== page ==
Telling people that they can lose their deposits, even possibly below guaranteed amount (100,000 euros), which later was retracted, had not been a mistake. Firstly people realised and got used to the idea that such thing was no longer unthinkable. Secondly, by hitting deposits above 100,000 euros with up to 40% (or even maybe up to 60%) tax, it was made clear that such hit can be very hard indeed. Not some 6.75% or 9.9% as originally mooted: so now it is matter for the 'financial markets' to extend their target, below 100,000 euros. It is indeed a very primitive piece of social engineering and coaching people for the forthcoming loss. It is preparing psychologically all countries in Europe for the next step of the largest heist in history: direct and hard targeting of people's deposits.

There is also a rather ironic twist in the events in Cyprus. It has been widely reported that many billions of euros held in banks in Cyprus came from all sorts of dodgy businesses (Russia?). There is even a whispering subliminal propaganda designed to make it easier to accept this new phase of the largest heist in history. The message is that there is nothing wrong in stealing money from the thieves. Technically what happened there was that the billions of euros in cash deposited in Cyprus was used to redeem for a lot of toxic waste of the financial institutions (it is called 'making investments' in a financial language, with depositors cash). So, as expected, those who had cash ended up with nothing and those who held (and are still generating) zillions of toxic waste, got another tranche of their heist. The largest heist in history continues.

If it is true, as it is widely rumoured, that many billions of euros of mafia money have been kept in Cyprus and now something like 40% or even 60% are going to be lost, one could wonder whether European politicians, central bankers, who drive this process, e.g. finance ministers, or some other decision makers, even lower down the chain, are going to sleep comfortably. Or are they going to think more about their own and their families safety? Is mafia going to accept such multibillion euros loss? Or would they plan to teach a lesson in order to get their money back, to get a compensation for the current 'inconvenience' and mess and to make sure such a thing is unthinkable in the future. Mafia starts wars when there is big money at stake. And in Cyprus some powerful groups lost billions of euros. Therefore we can also look forward to listen to some interesting news. Don't be surprised. Despite being a mere speculation. This is as predictable - and even possibly engineered on purpose - as the current financial mess.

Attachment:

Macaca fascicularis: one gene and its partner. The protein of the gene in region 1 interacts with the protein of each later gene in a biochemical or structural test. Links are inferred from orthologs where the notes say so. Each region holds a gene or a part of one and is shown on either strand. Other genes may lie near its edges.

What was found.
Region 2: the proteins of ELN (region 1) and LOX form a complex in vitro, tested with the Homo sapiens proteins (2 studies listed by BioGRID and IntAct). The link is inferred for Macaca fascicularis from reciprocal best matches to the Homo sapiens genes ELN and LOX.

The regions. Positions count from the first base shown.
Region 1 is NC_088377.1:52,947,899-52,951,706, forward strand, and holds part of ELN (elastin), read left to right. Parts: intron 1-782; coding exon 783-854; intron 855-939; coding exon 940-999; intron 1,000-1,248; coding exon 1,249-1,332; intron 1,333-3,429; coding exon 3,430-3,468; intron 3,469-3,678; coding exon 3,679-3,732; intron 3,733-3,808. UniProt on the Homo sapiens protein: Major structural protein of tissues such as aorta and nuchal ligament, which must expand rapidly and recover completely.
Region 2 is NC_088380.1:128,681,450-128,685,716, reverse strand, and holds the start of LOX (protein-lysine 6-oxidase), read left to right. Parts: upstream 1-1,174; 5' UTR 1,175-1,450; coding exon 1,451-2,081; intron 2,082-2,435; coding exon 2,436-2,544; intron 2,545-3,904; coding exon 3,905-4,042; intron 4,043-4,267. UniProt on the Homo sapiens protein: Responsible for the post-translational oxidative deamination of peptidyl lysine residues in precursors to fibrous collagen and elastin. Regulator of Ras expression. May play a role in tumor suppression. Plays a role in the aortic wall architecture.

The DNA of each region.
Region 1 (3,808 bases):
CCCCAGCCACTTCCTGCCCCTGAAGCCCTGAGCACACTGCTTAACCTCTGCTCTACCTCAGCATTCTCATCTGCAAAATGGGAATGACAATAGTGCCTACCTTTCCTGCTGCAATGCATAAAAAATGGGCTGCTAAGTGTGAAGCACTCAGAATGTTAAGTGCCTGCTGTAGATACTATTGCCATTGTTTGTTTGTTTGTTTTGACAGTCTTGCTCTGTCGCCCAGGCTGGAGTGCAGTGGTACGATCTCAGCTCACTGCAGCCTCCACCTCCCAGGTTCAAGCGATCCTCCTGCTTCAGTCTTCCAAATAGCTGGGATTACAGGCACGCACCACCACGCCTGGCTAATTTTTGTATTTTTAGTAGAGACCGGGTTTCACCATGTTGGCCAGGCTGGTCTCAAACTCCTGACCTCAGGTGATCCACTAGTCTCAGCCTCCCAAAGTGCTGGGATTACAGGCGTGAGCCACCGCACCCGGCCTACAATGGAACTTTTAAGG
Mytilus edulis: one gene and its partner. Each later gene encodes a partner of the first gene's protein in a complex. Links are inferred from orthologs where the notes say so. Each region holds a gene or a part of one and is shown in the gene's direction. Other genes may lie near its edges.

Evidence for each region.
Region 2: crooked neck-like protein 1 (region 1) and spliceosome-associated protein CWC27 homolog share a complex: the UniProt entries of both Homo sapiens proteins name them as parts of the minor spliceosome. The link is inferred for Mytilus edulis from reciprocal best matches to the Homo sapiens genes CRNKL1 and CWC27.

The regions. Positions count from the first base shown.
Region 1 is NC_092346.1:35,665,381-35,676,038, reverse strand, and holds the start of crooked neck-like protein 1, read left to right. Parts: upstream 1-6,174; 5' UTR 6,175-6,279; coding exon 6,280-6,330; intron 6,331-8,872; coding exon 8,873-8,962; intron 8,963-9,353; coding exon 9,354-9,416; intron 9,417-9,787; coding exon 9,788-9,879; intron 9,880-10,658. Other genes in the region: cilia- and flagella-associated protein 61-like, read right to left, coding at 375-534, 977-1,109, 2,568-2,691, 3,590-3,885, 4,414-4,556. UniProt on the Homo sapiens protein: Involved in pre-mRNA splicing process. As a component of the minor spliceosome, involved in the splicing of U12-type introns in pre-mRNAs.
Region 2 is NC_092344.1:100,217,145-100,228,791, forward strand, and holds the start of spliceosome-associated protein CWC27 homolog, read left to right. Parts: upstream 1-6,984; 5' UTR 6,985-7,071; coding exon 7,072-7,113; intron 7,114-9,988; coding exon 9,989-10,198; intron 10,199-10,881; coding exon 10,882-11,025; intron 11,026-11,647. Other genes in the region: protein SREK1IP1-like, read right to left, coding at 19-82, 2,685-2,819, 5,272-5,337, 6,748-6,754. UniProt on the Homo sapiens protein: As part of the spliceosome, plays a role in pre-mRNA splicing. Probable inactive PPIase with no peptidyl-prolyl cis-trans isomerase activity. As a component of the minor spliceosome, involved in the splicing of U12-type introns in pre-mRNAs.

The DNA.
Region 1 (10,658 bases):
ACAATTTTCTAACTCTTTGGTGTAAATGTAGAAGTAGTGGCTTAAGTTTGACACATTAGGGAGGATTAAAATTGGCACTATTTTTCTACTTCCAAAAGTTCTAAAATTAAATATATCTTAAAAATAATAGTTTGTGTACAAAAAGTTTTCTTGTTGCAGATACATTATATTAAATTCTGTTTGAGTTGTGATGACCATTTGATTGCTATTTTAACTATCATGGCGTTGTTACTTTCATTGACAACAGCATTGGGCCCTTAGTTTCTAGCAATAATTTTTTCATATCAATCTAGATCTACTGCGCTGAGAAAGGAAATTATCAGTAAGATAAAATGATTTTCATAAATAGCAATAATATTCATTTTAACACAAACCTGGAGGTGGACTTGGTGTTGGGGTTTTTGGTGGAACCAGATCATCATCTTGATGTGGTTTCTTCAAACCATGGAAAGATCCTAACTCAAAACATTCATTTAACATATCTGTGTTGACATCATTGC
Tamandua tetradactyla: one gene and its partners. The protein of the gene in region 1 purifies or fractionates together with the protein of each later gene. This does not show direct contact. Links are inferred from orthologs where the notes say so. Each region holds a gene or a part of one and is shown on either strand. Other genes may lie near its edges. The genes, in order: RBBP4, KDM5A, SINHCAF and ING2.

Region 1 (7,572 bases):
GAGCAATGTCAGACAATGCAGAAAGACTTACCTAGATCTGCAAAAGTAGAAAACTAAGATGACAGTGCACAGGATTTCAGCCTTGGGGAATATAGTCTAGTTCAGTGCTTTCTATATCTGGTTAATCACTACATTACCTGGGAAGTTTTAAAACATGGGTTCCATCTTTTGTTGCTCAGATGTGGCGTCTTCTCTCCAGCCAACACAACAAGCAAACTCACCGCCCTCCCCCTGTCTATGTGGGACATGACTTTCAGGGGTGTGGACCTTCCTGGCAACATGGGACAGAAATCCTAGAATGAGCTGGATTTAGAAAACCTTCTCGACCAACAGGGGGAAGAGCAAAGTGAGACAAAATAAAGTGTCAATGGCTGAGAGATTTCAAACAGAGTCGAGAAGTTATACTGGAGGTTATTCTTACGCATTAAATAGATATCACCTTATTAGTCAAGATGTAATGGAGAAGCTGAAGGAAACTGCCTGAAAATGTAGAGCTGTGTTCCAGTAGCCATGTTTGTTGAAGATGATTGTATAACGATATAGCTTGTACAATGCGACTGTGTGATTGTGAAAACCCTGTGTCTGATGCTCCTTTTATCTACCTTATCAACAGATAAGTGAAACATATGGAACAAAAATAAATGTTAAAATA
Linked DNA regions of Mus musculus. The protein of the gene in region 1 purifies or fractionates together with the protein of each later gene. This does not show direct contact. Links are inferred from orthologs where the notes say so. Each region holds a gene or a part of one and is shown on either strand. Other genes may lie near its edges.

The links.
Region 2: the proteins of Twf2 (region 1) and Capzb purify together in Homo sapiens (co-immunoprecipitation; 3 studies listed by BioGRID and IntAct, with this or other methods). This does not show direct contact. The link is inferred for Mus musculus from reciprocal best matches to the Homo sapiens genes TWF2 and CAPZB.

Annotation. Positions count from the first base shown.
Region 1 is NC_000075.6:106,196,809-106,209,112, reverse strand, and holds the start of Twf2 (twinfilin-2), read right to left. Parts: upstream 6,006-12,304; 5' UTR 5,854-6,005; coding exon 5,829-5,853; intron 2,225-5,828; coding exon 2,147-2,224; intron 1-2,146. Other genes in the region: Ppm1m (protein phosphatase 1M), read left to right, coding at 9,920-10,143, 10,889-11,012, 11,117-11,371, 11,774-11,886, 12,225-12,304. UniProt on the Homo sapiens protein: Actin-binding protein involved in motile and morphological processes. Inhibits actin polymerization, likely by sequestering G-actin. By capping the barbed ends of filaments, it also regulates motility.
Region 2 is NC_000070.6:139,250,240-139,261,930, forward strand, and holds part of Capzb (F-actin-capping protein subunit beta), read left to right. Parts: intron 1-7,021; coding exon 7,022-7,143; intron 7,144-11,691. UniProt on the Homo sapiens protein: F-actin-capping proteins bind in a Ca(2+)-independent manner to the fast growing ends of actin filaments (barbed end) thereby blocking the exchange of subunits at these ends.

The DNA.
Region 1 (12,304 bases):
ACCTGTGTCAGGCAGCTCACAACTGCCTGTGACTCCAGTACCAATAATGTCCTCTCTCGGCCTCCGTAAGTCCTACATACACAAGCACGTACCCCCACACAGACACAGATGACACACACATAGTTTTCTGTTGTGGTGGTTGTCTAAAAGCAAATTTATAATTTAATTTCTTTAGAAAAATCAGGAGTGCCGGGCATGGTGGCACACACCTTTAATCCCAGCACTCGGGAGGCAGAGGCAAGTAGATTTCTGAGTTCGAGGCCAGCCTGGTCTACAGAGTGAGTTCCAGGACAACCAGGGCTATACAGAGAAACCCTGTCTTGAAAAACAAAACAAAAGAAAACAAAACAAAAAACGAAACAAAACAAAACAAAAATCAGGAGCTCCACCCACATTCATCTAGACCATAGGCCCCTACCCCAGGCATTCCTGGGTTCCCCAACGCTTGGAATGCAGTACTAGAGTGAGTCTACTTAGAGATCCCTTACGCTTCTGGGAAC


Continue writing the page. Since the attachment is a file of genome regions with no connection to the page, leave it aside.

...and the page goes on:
Sunday, 10 March 2013

Greg Pytel: Juncker warns against the danger of war in Europe

For some years articles (and comments) on this blog warned that unless the current financial mess is solved (which was not that difficult) there was a real risk that the situation would develop into a war. For example in the article dated 23 December 2011, "Democracy on the ropes":

"The financial crisis that had started with the Wall Street collapse in 1929 ended up ten years later with the World War Two. It is impossible to tell whether history will repeat itself. But considering carefully the scale of the current financial crisis and the way it is managed by the world leaders, there is no particular reason to feel overly optimistic."